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Academic Writing Club: Stylish Academic Writing

A guide for the CSU academic writing club using Helen Sword's book, Stylish Academic Writing.

Discussion Questions

  1. What is your past experience reading academic texts? Did you find them compelling? Thinking of a particularly readable piece of academic writing that you have encountered, what aspects of the writing did you admire?
  2. What have others told you about how to write academically? How has your understanding of proper academic writing differed from other kinds of writing (such as popular writing, or even writing emails)?
  3. Do you agree with Sword's assessment of most academic writing? 
  4. What is your writing goal as you move through this text?
  1. What have you learned over the course of your schooling about the rules of academic writing your own discipline? How did you learn these rules?
  2. Does your experience reading and writing in your discipline reflect the writing trends Sword found in her research?
  3. What disciplinary writing "rules" do you feel empowered to ignore when appropriate after reading the chapter?
  1. What training in writing have you received? How confident are you in your own writing skills?
  2. Have you ever used a style guide to help your writing? Was it useful? 
  3. Have you ever received conflicting advice about academic writing?
  4. Is there a writer in your discipline whose work you especially admire?
  1. Have you ever been told not to use "I" or "we" in academic writing? How did it affect the final result?
  2. How often do you use these pronouns in your own writing? How might you effectively incorporate them more often?
  1. Can you find any examples of academic writing that fails to use concrete language or is confusingly cluttered? How does this affect its readability?
  2. Use the Writer's Diet website to diagnose some of your sentences. How did they hold up?
  3. Did you try any of the suggestions for updating your sentences from the book? Was it challenging? Was the end result more readable?
  1. Can you find any examples of particularly compelling academic book or article titles? Try looking outside your discipline. Share what you find with the group.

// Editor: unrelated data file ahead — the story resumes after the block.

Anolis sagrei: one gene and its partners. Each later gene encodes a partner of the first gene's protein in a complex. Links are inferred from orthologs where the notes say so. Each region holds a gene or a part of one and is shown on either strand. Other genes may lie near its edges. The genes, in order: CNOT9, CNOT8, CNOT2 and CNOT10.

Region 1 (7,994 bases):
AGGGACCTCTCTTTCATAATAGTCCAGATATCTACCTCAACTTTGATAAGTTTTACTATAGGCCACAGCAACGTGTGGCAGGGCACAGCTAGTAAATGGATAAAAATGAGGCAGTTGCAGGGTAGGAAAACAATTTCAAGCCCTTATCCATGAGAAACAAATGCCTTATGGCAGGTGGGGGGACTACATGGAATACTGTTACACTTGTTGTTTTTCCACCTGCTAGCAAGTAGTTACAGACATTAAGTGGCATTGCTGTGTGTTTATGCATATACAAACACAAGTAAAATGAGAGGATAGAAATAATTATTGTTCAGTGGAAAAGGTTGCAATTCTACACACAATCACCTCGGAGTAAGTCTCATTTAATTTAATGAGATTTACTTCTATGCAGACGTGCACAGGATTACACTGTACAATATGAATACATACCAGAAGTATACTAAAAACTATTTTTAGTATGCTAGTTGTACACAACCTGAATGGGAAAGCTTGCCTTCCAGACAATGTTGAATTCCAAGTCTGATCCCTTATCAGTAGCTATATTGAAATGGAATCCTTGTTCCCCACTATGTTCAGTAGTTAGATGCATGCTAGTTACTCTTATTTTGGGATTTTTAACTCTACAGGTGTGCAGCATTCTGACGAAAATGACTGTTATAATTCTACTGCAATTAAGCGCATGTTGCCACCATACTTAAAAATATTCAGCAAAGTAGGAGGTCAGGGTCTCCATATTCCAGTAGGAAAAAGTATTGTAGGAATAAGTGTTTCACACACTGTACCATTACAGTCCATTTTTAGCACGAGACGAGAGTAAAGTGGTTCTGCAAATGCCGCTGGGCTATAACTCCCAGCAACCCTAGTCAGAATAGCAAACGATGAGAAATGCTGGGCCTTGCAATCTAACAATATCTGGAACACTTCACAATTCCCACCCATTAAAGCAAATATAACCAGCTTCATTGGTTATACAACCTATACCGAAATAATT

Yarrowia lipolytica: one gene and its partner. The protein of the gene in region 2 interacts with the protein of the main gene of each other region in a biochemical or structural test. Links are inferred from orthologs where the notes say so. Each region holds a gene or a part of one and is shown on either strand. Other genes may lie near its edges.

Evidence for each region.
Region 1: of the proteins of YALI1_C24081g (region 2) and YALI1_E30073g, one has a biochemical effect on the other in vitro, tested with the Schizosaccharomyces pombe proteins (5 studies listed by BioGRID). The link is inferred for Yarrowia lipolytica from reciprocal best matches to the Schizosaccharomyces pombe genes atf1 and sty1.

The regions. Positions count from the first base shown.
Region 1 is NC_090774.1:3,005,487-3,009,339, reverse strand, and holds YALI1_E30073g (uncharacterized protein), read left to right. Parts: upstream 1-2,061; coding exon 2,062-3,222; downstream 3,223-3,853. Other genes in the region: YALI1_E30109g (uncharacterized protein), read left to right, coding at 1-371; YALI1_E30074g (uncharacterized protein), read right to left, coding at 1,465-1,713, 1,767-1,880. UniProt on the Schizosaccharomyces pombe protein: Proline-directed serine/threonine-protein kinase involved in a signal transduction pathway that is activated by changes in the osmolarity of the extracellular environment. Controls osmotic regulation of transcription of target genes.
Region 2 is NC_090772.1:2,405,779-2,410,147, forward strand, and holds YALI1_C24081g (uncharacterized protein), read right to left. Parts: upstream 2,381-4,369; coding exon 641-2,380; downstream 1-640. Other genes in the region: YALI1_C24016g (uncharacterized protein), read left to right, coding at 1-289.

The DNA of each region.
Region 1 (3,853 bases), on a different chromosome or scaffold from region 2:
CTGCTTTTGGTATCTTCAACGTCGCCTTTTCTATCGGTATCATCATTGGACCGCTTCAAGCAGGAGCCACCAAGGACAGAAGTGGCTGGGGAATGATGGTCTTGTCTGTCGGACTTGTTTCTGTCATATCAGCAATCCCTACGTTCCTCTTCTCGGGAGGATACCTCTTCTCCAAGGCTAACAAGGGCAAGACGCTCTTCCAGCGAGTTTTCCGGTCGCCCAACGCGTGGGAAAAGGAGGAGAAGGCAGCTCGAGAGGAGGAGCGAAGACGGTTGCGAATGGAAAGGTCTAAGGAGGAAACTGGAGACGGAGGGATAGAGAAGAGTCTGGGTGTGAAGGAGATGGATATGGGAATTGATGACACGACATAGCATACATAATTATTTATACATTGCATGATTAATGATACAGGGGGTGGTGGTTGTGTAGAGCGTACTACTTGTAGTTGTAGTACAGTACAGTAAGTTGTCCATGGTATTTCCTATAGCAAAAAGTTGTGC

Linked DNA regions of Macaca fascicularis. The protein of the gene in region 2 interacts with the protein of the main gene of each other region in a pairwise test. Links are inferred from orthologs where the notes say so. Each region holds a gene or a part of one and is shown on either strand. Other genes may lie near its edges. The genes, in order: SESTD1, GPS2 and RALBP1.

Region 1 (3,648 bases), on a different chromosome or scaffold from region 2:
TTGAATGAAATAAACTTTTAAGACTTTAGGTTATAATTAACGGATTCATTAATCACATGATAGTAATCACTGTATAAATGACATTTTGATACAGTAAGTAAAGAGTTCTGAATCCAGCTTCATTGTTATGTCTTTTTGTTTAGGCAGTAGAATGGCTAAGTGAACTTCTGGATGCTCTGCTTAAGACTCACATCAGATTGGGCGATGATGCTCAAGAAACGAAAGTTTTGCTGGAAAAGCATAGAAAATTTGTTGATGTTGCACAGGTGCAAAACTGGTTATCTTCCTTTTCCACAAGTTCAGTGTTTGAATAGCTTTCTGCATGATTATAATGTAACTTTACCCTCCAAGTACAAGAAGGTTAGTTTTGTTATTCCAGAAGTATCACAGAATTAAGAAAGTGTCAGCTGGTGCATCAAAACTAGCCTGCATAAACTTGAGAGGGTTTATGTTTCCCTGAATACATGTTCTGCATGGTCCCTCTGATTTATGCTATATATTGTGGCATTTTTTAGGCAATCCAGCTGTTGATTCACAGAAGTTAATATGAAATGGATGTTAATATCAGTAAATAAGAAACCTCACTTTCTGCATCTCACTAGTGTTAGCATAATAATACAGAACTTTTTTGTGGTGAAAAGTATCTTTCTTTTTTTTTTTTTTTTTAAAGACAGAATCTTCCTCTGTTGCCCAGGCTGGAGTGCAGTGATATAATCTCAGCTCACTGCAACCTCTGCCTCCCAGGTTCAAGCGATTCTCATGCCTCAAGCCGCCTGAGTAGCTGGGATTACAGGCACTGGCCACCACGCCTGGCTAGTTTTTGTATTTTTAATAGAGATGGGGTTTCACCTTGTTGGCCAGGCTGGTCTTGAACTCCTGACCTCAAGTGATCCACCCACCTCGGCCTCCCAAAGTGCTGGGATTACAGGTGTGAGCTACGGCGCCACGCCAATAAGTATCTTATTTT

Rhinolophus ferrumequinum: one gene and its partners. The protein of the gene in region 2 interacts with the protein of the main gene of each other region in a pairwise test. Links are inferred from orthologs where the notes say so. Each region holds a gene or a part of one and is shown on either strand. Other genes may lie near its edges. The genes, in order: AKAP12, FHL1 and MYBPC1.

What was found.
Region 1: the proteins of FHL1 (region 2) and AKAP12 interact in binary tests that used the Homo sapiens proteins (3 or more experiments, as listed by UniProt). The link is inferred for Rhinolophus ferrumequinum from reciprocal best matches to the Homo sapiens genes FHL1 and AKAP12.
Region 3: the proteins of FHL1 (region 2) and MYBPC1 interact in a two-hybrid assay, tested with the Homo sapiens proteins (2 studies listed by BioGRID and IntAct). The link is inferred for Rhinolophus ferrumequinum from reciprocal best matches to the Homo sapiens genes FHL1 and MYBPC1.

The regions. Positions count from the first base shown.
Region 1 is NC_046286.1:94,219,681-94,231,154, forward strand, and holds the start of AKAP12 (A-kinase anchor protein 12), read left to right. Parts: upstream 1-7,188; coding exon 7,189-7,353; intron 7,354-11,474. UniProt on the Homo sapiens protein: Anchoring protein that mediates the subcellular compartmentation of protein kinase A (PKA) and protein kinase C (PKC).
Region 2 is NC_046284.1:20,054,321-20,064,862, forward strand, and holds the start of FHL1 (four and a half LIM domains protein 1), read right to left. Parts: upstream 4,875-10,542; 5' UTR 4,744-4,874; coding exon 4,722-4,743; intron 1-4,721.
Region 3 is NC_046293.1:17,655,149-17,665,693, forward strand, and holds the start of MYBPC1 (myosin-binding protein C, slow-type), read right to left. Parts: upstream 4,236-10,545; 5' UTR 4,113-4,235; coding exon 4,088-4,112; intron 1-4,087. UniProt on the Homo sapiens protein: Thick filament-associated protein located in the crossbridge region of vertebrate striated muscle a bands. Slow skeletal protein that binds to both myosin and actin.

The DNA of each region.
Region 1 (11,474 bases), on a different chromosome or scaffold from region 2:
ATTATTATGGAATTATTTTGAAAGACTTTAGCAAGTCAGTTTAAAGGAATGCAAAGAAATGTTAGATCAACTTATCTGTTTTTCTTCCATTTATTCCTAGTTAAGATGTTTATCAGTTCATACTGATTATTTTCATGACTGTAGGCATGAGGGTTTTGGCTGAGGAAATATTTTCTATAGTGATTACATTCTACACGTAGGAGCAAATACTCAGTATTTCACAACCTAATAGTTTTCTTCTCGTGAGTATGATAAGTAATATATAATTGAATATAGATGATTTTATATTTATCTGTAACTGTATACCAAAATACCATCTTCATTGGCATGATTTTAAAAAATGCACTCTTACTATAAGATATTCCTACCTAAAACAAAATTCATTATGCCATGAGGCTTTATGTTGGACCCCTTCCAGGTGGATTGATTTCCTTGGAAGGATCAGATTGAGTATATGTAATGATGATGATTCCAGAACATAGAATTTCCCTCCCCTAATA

2. What reaction do you hope your audience will have to your first sentence or title?
  1. Thinking back to examples of compelling writing, what strategies did the author(s) use to draw you in?
  2. Try preparing several compelling openings for your text and share them with a trusted colleague. Which one was most interesting to your reader?
  1. How is your research project like a narrative? Can you tell the story to someone else?
  2. Who are the main characters in your writing? What is the setting? What's the takeaway from the story?
  1. Where can you insert examples and anecdotes into your writing?
  2. Scan your writing for metaphors or other figurative language. Where could more be added?
  3. Brainstorm ways to add visuals to your writing. What opportunities and challenges exist?
  1. What examples of jargon can you find in your own writing? What reasons do you have for using it?
  2. Are there examples of jargon in your discipline that are not well understood, even by those within the discipline?
  1. Would you consider breaking away from the typical IMRAD article structure with your writing? Why or why not?
  2. Does the outline of your text draw readers through the researcher in a logical and compelling way? Are all the sections necessary and descriptively labeled?
  1. What reference management tools have you heard of? Have you tried any and what was your experience?
  2. How do you manage your sources as you write? What advice do you have for the group?
  1. Did you use David Green's grid to evaluate academic writing? What features made some texts rise to the top? If you had to chart your own writing project, where would it fall on the grid?
  2. Can you describe what your research is about in conversational terms and without jargon? Try giving a summary to the group. 
  1. How often do you read academic writing? How do you choose what and when to read?
  2. What writing tactics do you hope to borrow from other writers you admire?
  3. Have you ever used freewriting or brainstorming to help you write? What are the benefits of such a tactic?
  4. When you don't know what to write or experience writer's block, what freewriting topics work best for you?
  1. What is your ideal writing style? What techniques have you now learned to help you achieve it? 
  2. What new habits might you need to develop to achieve the writing style you desire?
  3. What do you still want to know or work on after reading our book? What have you accomplished this semester that you feel proud of?